Thursday, September 29, 2016

End of Summer 2016, kudzu and Bucatini all'Amatriciana

The calendar tell us we are in autumn already.  Here, it still feels like summer, albeit the end of it.  Last Sunday the temperature was 93 F (33.8 C) but this week we are starting to have a "cold front" which means the temperature will be in the low 80s F (28 C.)  The little flowers you can see in my heading picture bloom in late summer and have a pleasant sweet fragrance.  What type are they? you may ask.  They are flowers of the Pueraria montana plant, from the pea family Fabaceae, subfamily Faboideae, or in plain English, they are the flowers of the kudzu vine.  (Click on collage twice to embiggen.)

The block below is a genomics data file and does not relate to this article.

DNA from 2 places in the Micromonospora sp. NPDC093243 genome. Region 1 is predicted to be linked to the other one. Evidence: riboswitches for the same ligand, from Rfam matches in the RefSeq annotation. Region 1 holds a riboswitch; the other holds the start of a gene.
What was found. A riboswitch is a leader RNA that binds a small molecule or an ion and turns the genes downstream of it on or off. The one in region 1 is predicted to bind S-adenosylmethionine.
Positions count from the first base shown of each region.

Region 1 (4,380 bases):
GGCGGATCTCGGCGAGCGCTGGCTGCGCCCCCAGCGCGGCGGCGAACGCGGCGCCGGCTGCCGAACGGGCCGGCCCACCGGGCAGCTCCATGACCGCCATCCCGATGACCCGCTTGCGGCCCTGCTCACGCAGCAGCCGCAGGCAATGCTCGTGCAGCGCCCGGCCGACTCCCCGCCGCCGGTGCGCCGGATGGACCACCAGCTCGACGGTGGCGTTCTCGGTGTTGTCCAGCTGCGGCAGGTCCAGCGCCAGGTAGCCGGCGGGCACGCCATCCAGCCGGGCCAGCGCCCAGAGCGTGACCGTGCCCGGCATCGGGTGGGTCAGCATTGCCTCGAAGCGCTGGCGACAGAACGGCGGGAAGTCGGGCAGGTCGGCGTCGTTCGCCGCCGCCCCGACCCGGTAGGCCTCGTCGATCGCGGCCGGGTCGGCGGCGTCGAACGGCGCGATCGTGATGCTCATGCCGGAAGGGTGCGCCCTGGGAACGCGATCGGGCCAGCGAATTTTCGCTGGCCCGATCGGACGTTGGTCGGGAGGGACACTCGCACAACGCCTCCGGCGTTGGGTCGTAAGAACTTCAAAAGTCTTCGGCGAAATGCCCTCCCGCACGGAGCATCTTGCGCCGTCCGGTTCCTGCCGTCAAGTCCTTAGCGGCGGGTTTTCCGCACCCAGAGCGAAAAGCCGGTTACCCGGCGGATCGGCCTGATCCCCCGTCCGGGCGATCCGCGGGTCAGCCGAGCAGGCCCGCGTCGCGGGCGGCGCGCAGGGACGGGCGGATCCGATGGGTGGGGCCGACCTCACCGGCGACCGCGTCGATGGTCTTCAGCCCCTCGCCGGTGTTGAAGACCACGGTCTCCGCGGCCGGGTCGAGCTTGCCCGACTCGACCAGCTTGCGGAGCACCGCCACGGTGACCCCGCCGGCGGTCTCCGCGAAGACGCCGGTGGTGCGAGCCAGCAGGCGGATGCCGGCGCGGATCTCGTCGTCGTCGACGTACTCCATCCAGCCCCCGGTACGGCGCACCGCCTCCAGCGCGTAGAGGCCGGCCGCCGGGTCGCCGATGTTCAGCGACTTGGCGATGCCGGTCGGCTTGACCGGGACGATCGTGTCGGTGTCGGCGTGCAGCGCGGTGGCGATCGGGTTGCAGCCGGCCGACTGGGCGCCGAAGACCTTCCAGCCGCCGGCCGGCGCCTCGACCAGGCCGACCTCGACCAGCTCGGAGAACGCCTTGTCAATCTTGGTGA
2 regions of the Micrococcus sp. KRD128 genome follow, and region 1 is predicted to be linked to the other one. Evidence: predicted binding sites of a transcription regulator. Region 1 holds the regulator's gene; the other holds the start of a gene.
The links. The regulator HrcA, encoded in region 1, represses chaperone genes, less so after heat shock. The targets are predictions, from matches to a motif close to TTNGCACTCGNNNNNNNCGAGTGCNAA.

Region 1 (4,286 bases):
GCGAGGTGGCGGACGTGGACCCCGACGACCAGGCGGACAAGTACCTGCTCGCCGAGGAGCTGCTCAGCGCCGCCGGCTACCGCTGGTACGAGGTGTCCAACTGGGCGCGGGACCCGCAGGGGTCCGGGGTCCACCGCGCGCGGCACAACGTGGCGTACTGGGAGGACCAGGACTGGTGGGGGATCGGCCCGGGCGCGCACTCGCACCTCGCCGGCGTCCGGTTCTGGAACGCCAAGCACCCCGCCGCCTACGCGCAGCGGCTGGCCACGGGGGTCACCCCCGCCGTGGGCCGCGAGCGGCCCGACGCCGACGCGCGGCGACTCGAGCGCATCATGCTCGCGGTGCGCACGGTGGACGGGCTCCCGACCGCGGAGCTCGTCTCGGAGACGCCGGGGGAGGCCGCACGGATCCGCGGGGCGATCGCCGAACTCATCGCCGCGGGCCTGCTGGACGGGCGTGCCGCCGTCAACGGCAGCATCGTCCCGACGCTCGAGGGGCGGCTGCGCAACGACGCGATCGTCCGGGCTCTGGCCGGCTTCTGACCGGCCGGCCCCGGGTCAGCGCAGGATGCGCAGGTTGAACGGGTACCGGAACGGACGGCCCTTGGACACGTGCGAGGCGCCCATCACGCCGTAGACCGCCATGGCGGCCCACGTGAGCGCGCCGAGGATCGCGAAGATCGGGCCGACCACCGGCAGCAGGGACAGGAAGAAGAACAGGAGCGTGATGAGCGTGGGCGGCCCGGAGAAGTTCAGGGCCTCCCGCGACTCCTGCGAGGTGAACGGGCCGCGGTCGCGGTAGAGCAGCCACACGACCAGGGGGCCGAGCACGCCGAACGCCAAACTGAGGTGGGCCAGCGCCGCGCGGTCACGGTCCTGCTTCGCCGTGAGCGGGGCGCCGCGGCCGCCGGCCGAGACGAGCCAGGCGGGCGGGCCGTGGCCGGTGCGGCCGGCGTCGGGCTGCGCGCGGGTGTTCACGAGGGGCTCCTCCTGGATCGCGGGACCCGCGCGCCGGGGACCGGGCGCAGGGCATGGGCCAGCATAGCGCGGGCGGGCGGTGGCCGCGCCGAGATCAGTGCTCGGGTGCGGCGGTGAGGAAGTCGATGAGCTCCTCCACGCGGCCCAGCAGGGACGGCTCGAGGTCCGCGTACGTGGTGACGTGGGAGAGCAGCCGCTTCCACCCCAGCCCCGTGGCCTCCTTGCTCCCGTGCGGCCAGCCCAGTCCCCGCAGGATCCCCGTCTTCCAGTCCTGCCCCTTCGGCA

I understand you can make jelly from these kudzu flowers, but I certainly don't want that many vines in our front yard as kudzu is invasive and will kill trees.  In the top photo in the collage above you can see a large black pipe in the background.  The county Water Commission cut over 30 of our trees (see pictures in my January post here) and their machinery propagated the kudzu vines to our front yard.  Kudzu is from Southeast Asia and was introduced in the US in 1876 as an ornamental shrub then later on, in the Southern US, to feed goats and as an erosion control.  But it grows rapidly and will cover everything in its path.  There was a field close to our house with a small abandoned house in the center of it.  Within 2 or 3 summers the field was totally covered with kudzu and the house was just a bump in the field.  Below are some photos from a road about one mile away, kudzu around our mailbox and climbing on pine trees in our front yard.  (The barn covered in kudzu courtesy UGA.)